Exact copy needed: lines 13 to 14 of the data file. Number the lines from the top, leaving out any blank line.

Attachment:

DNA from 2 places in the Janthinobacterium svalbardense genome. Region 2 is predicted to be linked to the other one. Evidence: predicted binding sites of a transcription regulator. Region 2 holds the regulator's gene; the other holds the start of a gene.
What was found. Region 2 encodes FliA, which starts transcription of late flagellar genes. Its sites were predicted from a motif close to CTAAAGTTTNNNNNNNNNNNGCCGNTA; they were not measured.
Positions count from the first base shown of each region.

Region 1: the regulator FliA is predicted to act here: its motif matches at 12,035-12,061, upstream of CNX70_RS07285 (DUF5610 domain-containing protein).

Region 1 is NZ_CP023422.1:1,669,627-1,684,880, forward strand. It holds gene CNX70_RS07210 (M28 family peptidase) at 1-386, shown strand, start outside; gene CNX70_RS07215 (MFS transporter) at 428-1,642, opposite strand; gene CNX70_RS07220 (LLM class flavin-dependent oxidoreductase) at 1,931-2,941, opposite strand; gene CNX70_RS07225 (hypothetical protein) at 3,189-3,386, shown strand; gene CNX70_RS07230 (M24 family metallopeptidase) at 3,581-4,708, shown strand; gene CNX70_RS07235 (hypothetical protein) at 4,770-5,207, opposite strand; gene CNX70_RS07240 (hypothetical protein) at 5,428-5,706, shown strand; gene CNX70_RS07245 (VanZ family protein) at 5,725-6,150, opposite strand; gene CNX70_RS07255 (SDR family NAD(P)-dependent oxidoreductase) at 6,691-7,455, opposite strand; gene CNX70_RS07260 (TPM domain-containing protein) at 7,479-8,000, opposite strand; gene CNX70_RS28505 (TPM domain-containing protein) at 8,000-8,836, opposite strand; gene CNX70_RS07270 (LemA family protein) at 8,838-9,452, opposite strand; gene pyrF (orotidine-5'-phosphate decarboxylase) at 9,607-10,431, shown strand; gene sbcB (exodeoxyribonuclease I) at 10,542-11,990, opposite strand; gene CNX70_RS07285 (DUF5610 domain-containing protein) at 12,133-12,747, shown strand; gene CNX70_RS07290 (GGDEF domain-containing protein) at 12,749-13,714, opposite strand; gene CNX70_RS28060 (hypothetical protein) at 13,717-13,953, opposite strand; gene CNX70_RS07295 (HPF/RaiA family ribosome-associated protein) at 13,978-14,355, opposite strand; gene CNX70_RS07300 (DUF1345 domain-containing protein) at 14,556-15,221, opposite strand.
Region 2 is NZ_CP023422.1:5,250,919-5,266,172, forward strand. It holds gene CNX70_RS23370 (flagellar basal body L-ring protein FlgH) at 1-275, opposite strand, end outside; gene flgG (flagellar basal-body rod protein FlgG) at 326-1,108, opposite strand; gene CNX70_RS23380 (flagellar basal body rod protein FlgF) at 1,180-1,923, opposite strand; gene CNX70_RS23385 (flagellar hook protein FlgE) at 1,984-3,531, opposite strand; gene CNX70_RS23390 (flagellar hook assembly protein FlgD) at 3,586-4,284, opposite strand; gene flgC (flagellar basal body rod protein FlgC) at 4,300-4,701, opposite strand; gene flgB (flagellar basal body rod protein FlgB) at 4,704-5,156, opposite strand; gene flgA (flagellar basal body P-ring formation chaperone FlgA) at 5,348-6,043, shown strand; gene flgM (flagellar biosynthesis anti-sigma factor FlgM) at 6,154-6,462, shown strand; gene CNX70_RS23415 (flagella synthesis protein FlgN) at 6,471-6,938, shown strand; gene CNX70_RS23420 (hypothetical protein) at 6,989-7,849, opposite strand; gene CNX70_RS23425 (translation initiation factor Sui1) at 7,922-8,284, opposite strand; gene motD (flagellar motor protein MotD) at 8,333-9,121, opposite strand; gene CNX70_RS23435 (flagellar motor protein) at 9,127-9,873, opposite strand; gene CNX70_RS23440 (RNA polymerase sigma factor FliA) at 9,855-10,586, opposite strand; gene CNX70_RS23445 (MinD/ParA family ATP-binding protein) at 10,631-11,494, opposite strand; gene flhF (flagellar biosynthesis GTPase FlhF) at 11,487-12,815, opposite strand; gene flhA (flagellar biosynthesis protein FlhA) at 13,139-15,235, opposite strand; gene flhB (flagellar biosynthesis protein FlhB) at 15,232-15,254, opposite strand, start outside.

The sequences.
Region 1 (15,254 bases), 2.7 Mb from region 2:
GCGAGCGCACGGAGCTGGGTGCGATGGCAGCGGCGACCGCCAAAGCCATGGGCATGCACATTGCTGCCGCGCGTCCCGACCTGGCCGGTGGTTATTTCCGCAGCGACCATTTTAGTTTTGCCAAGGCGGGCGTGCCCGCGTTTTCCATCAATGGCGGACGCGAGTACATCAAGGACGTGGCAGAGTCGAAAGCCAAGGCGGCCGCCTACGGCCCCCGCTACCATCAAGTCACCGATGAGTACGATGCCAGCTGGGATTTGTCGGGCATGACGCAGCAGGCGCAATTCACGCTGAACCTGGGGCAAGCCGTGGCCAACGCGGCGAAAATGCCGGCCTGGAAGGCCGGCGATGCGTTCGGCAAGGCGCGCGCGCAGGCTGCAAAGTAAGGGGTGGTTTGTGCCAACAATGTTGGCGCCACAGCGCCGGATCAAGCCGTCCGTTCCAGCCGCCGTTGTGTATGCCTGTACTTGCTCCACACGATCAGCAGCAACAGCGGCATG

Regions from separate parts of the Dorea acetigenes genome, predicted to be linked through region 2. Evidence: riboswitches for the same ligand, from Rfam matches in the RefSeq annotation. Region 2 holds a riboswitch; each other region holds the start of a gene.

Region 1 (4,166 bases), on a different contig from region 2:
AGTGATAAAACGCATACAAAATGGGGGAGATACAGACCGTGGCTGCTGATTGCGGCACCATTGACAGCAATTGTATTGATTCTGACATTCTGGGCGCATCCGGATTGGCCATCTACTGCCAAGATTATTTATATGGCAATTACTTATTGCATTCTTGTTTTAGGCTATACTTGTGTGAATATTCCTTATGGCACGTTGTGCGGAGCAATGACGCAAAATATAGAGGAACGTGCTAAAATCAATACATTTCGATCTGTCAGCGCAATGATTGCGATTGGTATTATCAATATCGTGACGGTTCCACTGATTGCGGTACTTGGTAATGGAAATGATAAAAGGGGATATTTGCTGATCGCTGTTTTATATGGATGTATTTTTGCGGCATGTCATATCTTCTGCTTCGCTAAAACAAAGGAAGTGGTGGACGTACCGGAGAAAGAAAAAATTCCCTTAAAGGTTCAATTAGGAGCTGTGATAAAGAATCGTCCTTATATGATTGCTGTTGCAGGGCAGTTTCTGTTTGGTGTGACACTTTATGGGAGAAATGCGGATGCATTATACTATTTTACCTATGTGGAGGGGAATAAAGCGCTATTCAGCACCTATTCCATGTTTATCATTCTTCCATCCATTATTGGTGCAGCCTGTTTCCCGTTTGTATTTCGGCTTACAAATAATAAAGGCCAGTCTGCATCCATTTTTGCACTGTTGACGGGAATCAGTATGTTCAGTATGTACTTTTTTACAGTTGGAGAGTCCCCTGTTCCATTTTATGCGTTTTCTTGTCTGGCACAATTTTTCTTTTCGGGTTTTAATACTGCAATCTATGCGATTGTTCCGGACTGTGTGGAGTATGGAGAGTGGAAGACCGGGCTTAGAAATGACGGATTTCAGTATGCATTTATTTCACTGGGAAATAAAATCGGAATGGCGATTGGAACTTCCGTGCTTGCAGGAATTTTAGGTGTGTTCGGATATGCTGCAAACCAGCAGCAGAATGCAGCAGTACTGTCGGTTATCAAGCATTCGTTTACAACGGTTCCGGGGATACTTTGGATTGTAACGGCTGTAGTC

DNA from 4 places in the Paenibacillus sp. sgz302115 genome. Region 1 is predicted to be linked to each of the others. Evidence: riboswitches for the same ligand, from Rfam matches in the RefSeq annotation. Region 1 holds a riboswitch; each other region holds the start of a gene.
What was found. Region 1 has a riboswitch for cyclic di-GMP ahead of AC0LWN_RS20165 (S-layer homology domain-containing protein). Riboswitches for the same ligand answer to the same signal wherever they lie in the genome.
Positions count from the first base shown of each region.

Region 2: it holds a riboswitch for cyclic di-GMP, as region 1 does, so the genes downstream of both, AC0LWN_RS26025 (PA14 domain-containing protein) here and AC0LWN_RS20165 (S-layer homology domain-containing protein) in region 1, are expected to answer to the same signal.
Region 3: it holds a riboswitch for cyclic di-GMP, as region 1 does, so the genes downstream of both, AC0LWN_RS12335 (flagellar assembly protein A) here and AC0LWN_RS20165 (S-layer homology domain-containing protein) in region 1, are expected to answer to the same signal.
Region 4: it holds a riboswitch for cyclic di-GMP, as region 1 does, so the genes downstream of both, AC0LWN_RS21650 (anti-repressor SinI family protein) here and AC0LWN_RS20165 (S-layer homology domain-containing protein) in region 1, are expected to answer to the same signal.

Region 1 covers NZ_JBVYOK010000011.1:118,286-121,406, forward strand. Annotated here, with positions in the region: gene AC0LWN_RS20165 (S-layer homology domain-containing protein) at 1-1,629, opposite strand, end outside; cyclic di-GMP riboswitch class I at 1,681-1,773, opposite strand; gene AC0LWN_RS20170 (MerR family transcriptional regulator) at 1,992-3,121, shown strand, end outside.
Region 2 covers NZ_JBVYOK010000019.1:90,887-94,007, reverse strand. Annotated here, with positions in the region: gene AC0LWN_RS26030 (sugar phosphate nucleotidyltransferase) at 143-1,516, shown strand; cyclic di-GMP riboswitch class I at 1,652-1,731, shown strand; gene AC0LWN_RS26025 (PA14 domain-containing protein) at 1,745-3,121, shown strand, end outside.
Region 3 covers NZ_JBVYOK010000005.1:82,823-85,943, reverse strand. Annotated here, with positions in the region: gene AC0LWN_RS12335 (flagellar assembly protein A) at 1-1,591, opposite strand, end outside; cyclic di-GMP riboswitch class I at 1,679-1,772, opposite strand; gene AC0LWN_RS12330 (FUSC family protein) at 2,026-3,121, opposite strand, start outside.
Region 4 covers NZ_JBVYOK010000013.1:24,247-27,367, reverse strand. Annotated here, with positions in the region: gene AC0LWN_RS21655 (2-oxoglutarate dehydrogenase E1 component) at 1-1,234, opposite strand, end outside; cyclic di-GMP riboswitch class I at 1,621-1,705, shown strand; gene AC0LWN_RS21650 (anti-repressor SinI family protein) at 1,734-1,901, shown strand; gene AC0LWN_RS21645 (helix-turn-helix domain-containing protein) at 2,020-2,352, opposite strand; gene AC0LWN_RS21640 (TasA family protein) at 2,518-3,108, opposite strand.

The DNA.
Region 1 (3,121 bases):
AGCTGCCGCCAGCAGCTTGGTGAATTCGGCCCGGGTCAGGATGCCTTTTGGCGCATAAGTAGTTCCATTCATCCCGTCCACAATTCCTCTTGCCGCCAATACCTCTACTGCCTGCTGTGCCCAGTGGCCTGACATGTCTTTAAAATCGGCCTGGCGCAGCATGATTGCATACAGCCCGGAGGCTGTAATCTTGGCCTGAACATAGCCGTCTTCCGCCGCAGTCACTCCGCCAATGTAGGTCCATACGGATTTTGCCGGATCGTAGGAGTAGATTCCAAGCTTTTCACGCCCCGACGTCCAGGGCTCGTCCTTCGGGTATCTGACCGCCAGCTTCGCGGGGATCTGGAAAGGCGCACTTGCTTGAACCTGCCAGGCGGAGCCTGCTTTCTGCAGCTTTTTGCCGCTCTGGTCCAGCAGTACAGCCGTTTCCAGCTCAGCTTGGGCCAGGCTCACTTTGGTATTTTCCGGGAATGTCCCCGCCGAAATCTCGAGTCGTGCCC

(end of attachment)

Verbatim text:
DNA from 4 places in the Paenibacillus sp. sgz302115 genome. Region 1 is predicted to be linked to each of the others. Evidence: riboswitches for the same ligand, from Rfam matches in the RefSeq annotation. Region 1 holds a riboswitch; each other region holds the start of a gene.
What was found. Region 1 has a riboswitch for cyclic di-GMP ahead of AC0LWN_RS20165 (S-layer homology domain-containing protein). Riboswitches for the same ligand answer to the same signal wherever they lie in the genome.